This week’s rumblings on municipal broadband held more reverberations from last week’s announcement that the FCC would take up formal proceedings regarding Chattanooga, TN and Wilson, NC petitions. The message for preempting state laws is being amplified, first Business Insider wrote this piece on How “Gig City” Chattanooga is putting Big Cable on the ropes:
“Ultimately what it comes down to is these cable companies hate competition,” said Chris Mitchell, the director of community broadband networks for the Institute for Local Self Reliance.
As director, Mitchell watches over issues like municipal networks, net neutrality, and the consolidation of cable companies, advocating for the public. “It’s not about [cable’s] arguments so much as their ability to lobby very well,” he said.
And you know you’re making an impact when the Redditers jump on the train (or the choo choo? sorry…) Chattanooga mayor Andy Berke and EPB CEO Harold DePriest participated in a Reddit AMA (“Ask Me Anything”) online discussion, which got Front Page billing:
Q: What would you say to the people that believe it’s unfair for private companies to compete with a public utility?
A: It is unfair – they have way more money than we do.
We believe that this is critical infrastructure for our community to thrive and grow. Many people might consider things like roads as critical infrastructure, but we include this as one of those things.
If the private sector won’t bring it to local communities, local communities should have the right to build it for themselves.
And here, the mayor talks about the familial relationship the companies had with city leaders before they built their network:
Q: When establishing it, what were your interactions like with comcast, time warner, etc.? Did they try to stop it from happening? If so, how?
A: There were two main interactions. Our last mayor asked big telecom if they would bring gigabit to Chattanooga – and they said NO.
Then, as if on cue, CenturyLink responded with their typical weak claims that “they’re getting to it,” and similar “the check’s in the mail, we swear” type announcements. First in Seattle, Denver, and then in Our Fair Twin Cities (Minneapolis/St. Paul). The giant claimed that soon, if not already, residents could be seeing 1 Gig speeds just like Chattanooga. But when we looked into it, CenturyLink’s site appeared to have no specifics or even potential locations where the fairy-Gigmother might eventually be working.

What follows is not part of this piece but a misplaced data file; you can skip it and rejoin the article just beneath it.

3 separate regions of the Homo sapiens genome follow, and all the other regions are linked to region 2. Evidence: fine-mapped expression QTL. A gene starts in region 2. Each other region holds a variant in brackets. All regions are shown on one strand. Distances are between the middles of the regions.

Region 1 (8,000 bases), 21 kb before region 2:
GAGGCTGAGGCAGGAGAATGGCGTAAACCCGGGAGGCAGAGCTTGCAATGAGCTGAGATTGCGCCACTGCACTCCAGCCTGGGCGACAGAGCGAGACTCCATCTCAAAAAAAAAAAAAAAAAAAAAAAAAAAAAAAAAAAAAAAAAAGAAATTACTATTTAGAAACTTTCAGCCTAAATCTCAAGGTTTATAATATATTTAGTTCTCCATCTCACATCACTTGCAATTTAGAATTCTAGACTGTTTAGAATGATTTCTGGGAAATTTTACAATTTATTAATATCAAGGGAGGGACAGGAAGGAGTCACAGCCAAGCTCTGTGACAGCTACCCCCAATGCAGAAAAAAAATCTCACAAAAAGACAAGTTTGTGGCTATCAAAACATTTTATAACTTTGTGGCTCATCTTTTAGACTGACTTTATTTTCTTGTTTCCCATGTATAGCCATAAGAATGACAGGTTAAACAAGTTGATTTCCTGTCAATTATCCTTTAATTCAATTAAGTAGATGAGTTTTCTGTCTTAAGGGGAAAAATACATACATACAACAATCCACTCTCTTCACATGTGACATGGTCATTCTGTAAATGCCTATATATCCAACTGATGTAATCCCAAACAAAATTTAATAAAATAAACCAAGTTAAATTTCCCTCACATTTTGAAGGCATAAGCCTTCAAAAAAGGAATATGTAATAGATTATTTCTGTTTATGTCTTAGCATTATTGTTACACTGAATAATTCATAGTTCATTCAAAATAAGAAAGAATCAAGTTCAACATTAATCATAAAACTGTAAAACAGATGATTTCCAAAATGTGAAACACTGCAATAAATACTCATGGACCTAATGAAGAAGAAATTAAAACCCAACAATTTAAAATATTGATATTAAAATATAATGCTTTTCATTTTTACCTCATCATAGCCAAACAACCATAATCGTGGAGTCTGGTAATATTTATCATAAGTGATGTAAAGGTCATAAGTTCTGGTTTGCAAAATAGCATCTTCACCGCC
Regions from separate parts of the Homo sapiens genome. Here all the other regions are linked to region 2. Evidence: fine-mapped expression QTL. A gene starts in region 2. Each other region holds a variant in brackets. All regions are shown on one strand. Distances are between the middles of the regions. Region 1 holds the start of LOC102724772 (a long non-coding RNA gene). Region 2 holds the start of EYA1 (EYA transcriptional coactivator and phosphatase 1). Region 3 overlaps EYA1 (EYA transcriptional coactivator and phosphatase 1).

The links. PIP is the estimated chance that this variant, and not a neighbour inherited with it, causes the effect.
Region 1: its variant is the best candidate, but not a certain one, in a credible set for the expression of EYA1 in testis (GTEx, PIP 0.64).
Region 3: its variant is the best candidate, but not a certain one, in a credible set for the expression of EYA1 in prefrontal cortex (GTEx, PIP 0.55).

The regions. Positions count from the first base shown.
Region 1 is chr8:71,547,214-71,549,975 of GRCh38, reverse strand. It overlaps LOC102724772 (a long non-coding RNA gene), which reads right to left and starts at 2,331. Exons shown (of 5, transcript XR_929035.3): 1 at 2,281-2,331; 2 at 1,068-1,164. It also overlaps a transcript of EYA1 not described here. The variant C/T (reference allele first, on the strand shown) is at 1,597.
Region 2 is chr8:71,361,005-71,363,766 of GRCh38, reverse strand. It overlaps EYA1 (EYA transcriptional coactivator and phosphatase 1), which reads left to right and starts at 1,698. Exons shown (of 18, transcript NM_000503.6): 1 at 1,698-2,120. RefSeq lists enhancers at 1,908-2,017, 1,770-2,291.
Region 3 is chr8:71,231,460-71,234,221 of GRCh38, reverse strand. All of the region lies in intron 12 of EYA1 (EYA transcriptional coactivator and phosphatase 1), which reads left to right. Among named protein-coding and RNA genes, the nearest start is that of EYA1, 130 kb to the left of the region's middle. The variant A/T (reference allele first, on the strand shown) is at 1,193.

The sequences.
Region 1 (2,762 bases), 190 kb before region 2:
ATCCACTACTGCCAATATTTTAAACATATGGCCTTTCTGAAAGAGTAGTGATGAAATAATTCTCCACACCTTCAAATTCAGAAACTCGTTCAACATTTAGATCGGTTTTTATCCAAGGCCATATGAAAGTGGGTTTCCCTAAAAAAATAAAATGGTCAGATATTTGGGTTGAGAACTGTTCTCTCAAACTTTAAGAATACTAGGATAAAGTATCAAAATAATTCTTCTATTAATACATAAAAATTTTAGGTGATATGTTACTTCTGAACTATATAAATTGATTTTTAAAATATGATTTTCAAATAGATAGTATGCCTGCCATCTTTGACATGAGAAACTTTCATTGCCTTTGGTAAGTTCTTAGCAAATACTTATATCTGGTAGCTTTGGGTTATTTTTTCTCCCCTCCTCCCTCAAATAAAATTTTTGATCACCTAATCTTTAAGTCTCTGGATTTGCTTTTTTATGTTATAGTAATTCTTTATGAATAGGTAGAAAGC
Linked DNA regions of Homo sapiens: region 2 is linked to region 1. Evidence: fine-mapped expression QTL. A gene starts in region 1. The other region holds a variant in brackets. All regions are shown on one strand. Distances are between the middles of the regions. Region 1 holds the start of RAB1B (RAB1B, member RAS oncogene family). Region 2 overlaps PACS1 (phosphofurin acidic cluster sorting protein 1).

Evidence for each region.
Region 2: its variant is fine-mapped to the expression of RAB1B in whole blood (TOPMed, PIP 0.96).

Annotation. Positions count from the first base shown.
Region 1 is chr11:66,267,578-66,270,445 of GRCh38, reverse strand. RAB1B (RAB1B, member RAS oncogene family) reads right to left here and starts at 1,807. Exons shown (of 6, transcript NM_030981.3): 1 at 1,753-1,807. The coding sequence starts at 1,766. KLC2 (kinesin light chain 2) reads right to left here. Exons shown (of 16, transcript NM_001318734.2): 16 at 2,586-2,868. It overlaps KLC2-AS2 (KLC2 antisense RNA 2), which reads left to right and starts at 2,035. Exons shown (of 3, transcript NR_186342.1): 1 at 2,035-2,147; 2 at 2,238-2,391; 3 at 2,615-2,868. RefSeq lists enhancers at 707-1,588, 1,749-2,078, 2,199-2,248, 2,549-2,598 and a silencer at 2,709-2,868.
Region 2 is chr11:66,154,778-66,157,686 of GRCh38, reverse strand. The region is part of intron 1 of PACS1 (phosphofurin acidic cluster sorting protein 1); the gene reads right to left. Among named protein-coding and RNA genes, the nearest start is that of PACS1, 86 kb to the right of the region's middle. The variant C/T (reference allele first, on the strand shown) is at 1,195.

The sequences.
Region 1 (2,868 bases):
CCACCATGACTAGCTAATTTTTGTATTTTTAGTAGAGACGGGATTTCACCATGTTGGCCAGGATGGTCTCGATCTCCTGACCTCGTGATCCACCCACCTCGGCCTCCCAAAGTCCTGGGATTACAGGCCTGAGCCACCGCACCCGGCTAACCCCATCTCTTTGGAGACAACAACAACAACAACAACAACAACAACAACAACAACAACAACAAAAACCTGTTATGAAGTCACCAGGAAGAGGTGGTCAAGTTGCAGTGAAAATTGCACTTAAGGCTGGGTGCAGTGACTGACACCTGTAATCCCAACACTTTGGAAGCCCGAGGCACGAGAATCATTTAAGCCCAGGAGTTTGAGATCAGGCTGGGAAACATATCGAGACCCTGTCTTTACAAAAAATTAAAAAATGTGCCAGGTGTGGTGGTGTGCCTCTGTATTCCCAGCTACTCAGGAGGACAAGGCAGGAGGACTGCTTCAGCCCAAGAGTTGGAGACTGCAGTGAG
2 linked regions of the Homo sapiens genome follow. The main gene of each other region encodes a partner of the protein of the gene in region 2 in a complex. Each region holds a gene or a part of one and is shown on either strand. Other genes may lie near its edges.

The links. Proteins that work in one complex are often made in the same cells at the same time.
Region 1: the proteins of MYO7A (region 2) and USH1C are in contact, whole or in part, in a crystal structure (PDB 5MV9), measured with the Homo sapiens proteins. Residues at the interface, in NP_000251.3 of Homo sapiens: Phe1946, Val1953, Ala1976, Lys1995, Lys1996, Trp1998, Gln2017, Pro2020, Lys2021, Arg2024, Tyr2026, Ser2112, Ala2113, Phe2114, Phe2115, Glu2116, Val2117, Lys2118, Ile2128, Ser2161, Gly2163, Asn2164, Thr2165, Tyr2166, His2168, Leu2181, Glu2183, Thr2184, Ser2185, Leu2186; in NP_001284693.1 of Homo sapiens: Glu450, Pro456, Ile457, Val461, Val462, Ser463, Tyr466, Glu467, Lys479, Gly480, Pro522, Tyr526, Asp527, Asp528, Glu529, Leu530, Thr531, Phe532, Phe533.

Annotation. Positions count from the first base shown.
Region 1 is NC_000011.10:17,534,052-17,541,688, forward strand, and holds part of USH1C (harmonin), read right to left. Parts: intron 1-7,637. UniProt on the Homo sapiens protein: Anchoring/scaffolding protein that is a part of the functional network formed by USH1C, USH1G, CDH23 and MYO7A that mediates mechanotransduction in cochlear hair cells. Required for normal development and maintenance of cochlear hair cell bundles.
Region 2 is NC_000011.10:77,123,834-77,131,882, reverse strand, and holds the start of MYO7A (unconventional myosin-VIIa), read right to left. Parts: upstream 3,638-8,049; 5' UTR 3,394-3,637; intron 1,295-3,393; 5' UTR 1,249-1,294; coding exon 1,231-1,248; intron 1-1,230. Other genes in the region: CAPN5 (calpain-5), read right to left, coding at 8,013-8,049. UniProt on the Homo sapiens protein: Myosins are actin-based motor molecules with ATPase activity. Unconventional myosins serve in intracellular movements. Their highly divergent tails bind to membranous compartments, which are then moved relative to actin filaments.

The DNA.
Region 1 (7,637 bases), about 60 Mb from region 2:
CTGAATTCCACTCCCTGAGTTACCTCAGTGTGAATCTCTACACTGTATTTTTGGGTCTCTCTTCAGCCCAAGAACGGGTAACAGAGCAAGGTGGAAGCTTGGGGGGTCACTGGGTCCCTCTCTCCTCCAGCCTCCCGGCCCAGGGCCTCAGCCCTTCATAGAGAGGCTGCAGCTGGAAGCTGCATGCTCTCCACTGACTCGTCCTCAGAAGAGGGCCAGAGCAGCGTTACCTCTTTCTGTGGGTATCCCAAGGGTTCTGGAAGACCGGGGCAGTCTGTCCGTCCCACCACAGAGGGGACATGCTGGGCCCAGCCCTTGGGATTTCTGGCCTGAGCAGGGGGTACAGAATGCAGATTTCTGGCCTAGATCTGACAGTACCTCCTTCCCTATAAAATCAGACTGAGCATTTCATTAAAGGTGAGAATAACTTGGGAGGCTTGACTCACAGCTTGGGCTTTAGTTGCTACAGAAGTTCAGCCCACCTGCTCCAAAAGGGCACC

“Who gets CenturyLink’s new gigabit-per-second service, and when, depends on a number of factors, the company cautioned. Fiber to homes requires the existence of nearby fiber infrastructure, and for now this is present only in parts of the Twin Cities.”
Rest assured, we’ll believe it when we see it.
And, finally this week Gizmodo adds in it’s 10 cents. The online tech magazine touted community broadband as an answer to net neutrality fears:
“But guess what: we don’t have to rely entirely on the FCC to fix the problems with high-speed internet access. Around the country, local communities are taking charge of their own destiny, and supporting community fiber.
Unfortunately, those communities face a number of barriers, from simple bureaucracy to state laws that impede a community’s ability to make its own decisions about how to improve its Internet access.
We need to break those barriers. Community fiber, done right, should be a crucial part of the future of the Internet.